Friday, July 04, 2003

Republicans for the Ecosystem. Yeah, Right.

The large, and destructive, fire atop Mount Lemmon outside Tucson has put some of our congressional delegation into unusual contortions. They can't blame environmentalists for stopping forest-thinning and fire-reduction projects on the Catalina Mountains, or even in the entire Coronado National Forest, and have to justify having steered wildly inadequate Forest Service resources to fire projects out in the middle of nowhere. In Arizona, two projects near Flagstaff--both near houses and communities--haven't received funding while the Forest Service fights to allow logging of mature trees north of the Grand Canyon. It's the GOP environmental motto: Do last things first!

Saving the Forests

East Valley Tribune, Jun. 29, 2003

The Tribune editorial page tried pinning the Mount Lemmon fire on the usual suspects; hit the F6 key and another editorial emerges blaming environmentalists, environmental laws, and appeals of Forest Service projects. There was just one problem with using last year’s ideology on this year’s fires -- the truth.

As noted by several environmental activists on this page Thursday, environmental appeals played no role in the Aspen fire. Unfortunately for the “log first, think later” crowd, nobody ever challenged any planned fuel reduction projects in the Catalina Mountains. In the entire Coronado National Forest, millions of acres, it appears there was only one, quickly-resolved, appeal filed, and the project went forward.

Blaming forest fires on environmental appeal delays is the Iraqi WMD of our national forests -- a cynical way to push a pre-existing agenda, with an argument that depends on exaggerating data, ignoring evidence, and substituting ideology for fact.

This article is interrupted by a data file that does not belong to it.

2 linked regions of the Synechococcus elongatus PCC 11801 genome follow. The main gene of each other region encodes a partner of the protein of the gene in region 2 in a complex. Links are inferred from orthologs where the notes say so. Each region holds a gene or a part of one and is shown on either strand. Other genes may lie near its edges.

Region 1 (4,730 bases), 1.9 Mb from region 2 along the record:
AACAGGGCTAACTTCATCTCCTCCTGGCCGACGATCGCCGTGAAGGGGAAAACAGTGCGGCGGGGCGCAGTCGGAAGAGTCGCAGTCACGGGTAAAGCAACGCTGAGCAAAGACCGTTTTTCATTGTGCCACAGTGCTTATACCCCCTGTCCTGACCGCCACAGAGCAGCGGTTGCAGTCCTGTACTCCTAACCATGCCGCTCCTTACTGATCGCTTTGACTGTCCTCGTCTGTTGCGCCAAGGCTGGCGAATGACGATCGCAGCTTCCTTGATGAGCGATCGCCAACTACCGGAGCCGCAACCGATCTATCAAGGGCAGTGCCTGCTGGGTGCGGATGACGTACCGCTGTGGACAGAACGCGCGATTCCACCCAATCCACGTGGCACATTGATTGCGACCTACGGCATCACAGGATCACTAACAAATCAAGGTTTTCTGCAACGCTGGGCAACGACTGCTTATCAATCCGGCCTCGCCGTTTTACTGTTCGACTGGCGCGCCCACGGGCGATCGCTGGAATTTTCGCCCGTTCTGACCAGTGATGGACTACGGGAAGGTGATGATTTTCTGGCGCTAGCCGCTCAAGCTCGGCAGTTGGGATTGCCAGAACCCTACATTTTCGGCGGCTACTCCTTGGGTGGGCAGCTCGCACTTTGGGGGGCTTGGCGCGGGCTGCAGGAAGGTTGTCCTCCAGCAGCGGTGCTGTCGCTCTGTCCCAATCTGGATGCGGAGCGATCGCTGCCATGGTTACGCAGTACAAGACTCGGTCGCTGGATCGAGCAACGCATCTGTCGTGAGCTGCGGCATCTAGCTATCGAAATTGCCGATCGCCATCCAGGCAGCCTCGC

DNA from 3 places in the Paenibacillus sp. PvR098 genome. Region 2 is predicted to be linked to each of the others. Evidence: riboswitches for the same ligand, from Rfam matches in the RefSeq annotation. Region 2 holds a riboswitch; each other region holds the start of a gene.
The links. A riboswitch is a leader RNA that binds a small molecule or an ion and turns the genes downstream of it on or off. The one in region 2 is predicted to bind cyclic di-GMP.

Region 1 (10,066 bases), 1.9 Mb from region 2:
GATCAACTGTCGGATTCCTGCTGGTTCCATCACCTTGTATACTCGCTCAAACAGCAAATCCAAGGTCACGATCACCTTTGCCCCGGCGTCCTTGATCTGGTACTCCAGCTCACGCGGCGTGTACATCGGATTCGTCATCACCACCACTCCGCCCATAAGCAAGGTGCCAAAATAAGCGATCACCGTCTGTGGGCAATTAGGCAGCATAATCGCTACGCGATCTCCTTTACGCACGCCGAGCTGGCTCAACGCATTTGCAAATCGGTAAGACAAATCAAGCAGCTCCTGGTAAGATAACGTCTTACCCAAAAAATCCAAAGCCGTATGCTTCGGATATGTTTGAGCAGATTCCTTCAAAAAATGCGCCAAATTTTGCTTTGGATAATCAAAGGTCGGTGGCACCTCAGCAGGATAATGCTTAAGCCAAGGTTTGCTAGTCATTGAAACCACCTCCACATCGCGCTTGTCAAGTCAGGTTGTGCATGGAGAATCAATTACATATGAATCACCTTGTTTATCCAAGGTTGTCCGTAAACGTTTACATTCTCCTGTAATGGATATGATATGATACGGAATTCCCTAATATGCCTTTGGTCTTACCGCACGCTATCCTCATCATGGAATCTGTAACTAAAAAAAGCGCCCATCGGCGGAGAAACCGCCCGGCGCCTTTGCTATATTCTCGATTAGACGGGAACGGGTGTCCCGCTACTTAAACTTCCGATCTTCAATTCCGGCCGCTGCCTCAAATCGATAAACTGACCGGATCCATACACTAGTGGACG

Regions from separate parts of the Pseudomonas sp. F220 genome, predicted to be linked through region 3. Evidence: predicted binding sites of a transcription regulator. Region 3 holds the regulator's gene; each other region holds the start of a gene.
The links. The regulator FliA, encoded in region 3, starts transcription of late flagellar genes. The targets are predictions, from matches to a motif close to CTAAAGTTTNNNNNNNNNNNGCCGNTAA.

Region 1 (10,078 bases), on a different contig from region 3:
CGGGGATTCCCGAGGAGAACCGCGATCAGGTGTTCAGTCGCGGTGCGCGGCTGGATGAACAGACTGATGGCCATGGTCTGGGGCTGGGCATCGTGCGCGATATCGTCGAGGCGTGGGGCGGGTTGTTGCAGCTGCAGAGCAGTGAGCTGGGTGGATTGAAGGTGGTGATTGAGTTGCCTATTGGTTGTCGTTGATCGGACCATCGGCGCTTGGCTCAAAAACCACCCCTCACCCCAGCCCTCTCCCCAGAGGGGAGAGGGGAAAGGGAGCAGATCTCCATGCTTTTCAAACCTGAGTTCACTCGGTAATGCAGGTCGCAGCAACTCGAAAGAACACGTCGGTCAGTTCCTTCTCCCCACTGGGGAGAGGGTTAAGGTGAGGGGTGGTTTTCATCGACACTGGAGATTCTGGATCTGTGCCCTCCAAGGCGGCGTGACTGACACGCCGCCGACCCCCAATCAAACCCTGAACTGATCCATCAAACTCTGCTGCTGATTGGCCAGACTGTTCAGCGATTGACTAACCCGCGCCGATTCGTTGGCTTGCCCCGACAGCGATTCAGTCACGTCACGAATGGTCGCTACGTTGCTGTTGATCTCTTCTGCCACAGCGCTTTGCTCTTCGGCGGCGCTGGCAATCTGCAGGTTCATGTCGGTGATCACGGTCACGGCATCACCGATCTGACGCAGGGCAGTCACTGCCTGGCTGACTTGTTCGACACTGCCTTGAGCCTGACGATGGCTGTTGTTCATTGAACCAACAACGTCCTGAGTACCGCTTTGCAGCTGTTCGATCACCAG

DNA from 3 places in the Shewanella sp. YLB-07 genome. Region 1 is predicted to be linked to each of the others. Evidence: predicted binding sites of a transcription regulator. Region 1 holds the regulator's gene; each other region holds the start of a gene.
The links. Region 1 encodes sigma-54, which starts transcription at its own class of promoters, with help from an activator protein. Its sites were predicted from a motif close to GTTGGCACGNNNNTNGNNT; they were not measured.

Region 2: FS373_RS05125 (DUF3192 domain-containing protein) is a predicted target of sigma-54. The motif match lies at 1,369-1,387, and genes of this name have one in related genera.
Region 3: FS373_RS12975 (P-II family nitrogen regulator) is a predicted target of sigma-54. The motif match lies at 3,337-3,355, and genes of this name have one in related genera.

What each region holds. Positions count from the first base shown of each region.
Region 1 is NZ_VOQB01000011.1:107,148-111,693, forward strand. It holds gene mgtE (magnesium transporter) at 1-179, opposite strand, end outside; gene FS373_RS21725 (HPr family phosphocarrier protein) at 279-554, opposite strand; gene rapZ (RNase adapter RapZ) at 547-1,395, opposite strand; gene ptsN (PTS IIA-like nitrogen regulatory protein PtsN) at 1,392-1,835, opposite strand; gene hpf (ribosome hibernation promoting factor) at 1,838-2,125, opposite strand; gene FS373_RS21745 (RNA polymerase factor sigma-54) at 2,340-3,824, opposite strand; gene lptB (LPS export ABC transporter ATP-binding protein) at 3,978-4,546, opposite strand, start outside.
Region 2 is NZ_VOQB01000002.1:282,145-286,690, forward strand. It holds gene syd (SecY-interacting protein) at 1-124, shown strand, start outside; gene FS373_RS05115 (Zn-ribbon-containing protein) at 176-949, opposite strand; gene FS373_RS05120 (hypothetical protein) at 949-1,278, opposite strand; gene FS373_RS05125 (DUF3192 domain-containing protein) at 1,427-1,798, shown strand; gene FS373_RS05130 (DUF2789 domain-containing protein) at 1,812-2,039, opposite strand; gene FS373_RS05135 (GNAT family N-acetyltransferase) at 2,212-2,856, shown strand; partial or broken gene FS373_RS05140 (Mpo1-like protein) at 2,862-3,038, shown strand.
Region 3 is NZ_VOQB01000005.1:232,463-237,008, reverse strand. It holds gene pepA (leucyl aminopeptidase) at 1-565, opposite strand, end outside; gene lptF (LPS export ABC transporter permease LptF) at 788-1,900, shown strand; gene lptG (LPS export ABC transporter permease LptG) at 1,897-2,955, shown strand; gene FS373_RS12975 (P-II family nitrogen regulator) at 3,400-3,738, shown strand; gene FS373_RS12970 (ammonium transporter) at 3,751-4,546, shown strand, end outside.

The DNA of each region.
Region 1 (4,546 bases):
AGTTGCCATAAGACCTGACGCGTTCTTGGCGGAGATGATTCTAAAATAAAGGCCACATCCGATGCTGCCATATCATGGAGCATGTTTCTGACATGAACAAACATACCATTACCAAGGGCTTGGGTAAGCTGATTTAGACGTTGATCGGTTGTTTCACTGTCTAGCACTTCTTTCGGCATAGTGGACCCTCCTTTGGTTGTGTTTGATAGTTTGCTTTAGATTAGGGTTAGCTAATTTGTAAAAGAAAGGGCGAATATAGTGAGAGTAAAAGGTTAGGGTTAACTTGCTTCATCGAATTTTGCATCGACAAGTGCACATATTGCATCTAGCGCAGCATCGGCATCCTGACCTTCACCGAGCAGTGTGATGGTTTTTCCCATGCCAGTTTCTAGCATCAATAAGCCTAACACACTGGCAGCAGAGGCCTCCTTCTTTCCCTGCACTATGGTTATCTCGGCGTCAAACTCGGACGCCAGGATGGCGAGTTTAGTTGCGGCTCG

Instead of environmental appeals, the reality is that fuel-reduction programs aren’t going forward because the Bush administration and the GOP Congress aren’t funding them. Forest health apparently just isn’t important enough. While Arizona’s drought worsens, the Republicans funded fewer and fewer acres of fuel reduction programs each of the past three years.

In 2001, the Coronado National Forest got funding for tree thinning, brush removal, and controlled burns for some 5,000 acres; in 2002, for 1,800 acres; and in 2003, for a measly 202 acres. This year, the Forest Service requested $1 million for fuel reduction around Summerhaven atop Mount Lemmon; the Bush administration and Congress gave them only $120,000.

Unlike some politicians, the numbers don’t lie. As Arizona’s fire danger has increased, the Republicans have responded as they only know how: By doing less.

As doing less isn’t enough, they actually want to make things worse by doing what little they’re willing to fund in really, really remote areas.

Suddenly, with the flames highlighting their record, the GOP must justify spending scare tax dollars (that pesky discretionary federal spending that we must cut to justify those tax cuts) miles from nowhere. Instead of dealing with an immediate crisis at the forest interface, where people are at greatest risk and where basically everybody agrees on the need to act, key Republicans suddenly start worrying about -- get this -- the “ecosystem.”

There’s Sen. Jon Kyl, who says it’s not enough to protect communities from an immediate crisis when we also should “protect the greater forest and its wildlife.”

Rep. J. D. Hayworth also won’t let the Forest Service concentrate on doing the most important work first. Instead, he wants the federal government also to “protect the forestland and the ecosystems and wildlife and watersheds as well.” Sheesh -- who’s the environmental extremist now?

Since when do these guys care about wildlife and ecosystems? Since when is it good governance to spend scarce tax dollars in lower-priority ways and therefore do increasingly less in the places facing the greatest dangers?

The so-called “Healthy Forest Initiative” isn’t about health or forests, and the only initiatives are to eliminate public input and gut environmental protections. To the Bush administration, the fires are a smokescreen, hiding their real goal of helping GOP timber industry contributors, who make their money miles from the homes, communities, and people at greatest risk.

Follow the money, people. For the past three years, the Republicans in Washington have pointed fingers at environmentalists, all while funding fewer and fewer acres for fuel reduction programs in the areas facing the greatest dangers from fire.

If they actually considered forest health important, the Bush administration would devote resources to it. They’re responsible for this job. They haven’t done it.

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